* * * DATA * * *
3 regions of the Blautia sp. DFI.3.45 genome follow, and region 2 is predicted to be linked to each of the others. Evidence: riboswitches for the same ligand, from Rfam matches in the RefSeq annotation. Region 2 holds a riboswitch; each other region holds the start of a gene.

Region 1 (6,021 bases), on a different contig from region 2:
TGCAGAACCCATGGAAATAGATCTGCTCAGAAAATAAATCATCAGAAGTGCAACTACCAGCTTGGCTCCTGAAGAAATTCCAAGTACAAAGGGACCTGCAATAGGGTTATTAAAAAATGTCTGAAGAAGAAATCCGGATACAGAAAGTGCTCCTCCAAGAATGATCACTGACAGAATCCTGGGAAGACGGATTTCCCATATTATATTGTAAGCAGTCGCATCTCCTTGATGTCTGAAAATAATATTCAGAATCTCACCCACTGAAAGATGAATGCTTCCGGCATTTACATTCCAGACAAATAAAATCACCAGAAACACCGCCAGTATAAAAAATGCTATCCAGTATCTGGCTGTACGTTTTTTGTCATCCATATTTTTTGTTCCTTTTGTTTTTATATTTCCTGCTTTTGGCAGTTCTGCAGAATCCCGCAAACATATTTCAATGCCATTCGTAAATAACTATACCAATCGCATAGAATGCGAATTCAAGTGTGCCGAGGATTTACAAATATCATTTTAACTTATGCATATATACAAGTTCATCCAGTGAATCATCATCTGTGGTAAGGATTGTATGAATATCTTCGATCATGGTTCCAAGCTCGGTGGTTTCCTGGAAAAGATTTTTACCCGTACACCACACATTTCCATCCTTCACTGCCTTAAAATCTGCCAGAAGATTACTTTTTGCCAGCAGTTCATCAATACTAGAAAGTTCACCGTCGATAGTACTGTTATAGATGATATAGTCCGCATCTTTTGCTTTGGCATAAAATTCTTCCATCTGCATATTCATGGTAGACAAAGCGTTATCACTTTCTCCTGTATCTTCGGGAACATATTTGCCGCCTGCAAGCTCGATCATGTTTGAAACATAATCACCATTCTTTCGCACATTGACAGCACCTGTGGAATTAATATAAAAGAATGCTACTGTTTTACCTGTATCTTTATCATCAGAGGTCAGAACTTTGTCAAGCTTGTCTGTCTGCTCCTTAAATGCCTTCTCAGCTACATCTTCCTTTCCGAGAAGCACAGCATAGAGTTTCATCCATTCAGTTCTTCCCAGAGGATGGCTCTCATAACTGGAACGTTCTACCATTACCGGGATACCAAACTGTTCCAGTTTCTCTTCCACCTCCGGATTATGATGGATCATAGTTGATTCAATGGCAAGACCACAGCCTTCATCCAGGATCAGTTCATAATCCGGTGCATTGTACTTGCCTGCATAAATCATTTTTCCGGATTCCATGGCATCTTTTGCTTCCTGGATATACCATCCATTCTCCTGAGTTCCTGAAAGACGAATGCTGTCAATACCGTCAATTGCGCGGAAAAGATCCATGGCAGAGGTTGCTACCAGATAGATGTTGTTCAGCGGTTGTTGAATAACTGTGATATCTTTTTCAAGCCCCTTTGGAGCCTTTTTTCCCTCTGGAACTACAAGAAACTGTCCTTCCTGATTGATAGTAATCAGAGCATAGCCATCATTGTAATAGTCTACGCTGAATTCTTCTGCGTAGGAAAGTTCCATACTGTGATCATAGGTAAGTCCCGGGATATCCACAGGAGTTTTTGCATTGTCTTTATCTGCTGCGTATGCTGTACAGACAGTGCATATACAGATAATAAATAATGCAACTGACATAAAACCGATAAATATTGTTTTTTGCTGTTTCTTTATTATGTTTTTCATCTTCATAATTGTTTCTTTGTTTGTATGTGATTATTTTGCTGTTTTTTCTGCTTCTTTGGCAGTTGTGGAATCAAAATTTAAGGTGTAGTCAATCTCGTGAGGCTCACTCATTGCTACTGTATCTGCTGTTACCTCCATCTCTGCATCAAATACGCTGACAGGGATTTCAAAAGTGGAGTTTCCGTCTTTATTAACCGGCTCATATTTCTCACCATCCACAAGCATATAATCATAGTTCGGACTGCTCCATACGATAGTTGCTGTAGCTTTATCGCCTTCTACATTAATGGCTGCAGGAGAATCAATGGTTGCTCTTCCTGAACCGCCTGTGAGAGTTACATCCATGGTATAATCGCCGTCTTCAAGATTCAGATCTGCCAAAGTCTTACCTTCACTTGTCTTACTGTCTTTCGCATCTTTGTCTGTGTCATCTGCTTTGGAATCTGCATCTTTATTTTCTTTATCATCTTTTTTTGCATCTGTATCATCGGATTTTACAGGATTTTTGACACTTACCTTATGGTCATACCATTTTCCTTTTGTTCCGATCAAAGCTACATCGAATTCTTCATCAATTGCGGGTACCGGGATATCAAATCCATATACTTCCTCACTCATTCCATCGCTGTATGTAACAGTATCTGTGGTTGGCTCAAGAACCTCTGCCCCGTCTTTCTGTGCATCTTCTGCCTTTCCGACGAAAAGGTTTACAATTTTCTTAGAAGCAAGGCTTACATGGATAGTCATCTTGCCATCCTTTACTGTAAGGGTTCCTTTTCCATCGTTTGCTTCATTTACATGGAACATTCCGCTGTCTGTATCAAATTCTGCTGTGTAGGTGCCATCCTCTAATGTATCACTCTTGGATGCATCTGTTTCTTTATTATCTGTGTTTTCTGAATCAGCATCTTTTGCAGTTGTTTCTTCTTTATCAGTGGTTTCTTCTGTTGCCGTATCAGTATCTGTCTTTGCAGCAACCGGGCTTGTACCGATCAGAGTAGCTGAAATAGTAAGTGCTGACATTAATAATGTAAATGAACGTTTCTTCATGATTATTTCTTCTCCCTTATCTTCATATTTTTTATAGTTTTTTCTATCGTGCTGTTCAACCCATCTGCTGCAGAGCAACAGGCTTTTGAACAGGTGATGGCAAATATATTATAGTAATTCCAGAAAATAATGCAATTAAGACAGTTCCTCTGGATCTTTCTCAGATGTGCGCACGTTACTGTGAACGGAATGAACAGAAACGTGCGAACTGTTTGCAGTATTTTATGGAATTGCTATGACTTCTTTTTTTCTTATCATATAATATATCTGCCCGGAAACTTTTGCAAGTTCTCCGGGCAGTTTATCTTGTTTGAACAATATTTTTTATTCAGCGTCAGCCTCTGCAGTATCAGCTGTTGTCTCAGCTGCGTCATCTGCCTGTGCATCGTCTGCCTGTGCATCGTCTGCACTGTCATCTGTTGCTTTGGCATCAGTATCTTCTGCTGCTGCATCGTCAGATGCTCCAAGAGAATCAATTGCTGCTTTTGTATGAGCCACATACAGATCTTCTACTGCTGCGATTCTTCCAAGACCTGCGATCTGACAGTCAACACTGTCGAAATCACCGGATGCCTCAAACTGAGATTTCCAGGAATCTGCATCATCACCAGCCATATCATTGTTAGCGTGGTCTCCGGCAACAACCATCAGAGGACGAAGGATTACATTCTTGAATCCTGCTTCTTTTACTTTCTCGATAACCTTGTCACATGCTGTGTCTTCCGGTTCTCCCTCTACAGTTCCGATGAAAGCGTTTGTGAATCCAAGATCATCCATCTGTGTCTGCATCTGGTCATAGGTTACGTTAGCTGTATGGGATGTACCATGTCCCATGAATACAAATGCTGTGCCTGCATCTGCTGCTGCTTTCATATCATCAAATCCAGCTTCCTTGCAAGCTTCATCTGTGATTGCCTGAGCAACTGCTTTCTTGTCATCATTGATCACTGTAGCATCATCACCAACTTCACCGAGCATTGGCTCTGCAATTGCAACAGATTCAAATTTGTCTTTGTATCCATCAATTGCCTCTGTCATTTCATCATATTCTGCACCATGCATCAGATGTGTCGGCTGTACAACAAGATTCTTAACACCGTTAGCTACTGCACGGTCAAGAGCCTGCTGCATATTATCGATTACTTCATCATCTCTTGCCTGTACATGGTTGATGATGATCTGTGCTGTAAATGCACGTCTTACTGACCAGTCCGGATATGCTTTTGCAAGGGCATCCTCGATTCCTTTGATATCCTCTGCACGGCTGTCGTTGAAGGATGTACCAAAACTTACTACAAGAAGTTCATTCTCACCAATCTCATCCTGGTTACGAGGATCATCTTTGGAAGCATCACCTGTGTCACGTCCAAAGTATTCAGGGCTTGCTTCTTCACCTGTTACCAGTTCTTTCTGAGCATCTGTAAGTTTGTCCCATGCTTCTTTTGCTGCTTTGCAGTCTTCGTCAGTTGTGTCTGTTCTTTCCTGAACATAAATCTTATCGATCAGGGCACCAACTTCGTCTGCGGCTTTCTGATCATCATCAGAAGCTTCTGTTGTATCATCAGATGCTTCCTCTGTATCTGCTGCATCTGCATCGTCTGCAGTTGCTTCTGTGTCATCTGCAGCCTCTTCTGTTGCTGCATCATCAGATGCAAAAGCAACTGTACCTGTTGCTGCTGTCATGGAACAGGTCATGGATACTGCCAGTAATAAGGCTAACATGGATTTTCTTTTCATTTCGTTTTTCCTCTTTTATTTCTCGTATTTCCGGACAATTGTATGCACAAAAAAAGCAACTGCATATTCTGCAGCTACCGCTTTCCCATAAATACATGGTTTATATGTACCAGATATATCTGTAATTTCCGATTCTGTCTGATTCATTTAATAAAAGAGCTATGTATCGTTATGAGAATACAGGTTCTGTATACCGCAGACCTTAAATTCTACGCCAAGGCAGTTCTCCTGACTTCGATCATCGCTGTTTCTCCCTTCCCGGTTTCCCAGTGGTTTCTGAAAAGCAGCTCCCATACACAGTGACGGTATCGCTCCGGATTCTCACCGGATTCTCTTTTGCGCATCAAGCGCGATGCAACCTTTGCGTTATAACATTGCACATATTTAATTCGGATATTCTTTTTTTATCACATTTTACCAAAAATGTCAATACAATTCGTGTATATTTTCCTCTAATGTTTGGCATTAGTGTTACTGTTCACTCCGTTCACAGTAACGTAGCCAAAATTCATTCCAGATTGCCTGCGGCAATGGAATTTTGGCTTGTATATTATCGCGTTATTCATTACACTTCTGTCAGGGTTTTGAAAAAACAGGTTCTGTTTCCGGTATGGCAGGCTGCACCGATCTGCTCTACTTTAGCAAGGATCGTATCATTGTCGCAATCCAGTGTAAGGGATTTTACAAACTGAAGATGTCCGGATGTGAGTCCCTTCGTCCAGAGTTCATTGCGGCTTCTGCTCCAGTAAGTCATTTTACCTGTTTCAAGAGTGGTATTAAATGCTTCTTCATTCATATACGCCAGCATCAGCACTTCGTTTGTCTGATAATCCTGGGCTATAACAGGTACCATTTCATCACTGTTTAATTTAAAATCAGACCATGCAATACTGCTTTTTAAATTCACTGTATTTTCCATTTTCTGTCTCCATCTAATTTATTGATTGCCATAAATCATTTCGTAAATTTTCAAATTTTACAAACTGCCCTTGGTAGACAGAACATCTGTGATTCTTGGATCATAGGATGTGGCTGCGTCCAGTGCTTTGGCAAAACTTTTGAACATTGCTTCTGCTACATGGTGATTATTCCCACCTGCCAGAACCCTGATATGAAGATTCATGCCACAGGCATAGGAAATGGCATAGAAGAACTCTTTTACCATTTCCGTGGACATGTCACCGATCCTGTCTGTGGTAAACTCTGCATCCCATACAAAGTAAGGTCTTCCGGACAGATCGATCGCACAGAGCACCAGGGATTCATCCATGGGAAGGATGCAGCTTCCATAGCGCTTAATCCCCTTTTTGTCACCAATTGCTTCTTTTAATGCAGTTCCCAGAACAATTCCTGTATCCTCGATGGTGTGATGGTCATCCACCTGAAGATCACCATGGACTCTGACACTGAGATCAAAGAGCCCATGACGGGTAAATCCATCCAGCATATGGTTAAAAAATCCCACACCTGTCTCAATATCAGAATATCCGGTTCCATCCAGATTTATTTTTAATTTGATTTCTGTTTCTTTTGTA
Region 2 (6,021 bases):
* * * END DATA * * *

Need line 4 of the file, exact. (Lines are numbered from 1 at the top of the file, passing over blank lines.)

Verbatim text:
Region 2 (6,021 bases):